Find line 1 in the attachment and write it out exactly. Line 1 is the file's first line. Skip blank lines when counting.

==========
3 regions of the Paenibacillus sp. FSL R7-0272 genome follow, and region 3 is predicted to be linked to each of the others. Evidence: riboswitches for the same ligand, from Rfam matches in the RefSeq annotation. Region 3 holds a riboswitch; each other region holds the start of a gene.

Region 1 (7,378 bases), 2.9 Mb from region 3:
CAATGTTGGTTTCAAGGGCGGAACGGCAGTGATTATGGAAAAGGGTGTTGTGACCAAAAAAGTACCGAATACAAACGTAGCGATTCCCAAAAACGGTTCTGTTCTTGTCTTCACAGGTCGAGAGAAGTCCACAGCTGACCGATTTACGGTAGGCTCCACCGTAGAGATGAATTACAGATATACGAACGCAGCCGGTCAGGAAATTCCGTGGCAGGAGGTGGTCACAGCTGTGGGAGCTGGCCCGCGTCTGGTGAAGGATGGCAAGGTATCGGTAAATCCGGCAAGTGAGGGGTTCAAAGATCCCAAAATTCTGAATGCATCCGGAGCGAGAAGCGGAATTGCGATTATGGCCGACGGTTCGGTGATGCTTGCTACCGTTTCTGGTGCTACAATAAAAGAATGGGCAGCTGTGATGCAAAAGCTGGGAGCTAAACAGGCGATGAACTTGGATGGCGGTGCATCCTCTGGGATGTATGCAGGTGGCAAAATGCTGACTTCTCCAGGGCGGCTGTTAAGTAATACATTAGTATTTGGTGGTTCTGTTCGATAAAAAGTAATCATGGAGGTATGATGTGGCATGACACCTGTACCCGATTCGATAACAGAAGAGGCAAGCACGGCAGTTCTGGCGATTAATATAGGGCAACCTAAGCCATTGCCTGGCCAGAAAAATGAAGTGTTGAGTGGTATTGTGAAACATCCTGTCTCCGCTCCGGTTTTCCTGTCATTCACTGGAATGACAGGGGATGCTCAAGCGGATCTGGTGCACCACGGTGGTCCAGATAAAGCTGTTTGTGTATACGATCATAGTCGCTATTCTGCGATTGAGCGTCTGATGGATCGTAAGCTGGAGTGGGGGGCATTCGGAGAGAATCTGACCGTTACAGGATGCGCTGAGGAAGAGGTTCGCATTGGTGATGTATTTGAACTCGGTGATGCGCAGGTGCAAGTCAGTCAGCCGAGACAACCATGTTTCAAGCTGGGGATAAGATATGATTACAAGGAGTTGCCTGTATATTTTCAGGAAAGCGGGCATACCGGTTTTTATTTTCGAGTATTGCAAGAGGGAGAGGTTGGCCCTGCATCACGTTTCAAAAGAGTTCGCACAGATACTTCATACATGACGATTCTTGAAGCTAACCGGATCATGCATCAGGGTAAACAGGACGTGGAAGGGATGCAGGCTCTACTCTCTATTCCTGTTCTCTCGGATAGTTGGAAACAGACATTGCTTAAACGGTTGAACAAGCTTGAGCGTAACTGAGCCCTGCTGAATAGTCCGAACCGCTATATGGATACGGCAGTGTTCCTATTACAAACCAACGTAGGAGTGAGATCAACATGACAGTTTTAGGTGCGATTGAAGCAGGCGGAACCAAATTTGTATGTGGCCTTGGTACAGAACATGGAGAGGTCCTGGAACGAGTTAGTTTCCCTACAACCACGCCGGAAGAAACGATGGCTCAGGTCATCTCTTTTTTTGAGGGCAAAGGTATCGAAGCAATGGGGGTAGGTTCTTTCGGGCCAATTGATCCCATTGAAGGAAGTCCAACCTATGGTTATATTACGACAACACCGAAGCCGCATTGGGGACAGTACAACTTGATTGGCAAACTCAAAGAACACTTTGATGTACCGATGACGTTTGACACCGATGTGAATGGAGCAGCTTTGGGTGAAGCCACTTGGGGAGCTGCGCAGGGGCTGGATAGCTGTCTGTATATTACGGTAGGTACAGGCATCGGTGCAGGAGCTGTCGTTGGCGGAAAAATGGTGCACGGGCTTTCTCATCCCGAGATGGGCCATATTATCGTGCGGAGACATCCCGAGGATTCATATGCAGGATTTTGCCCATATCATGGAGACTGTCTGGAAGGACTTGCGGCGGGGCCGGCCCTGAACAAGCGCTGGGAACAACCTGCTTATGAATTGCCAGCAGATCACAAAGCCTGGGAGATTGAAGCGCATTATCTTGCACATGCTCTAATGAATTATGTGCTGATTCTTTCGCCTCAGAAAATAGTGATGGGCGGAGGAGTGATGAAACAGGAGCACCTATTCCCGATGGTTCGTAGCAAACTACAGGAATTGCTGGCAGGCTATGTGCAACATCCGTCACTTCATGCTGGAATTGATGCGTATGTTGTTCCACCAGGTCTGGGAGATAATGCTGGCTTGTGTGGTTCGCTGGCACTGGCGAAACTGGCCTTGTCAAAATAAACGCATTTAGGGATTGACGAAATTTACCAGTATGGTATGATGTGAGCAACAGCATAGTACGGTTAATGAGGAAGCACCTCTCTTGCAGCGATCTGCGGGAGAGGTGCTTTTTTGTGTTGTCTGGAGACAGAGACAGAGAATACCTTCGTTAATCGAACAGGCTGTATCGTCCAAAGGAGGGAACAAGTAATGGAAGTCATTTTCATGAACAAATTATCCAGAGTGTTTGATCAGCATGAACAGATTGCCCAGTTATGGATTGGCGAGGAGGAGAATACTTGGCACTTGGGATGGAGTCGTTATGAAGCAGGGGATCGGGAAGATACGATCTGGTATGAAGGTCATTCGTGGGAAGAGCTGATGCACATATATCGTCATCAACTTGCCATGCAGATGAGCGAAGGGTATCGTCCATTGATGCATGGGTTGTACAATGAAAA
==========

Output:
3 regions of the Paenibacillus sp. FSL R7-0272 genome follow, and region 3 is predicted to be linked to each of the others. Evidence: riboswitches for the same ligand, from Rfam matches in the RefSeq annotation. Region 3 holds a riboswitch; each other region holds the start of a gene.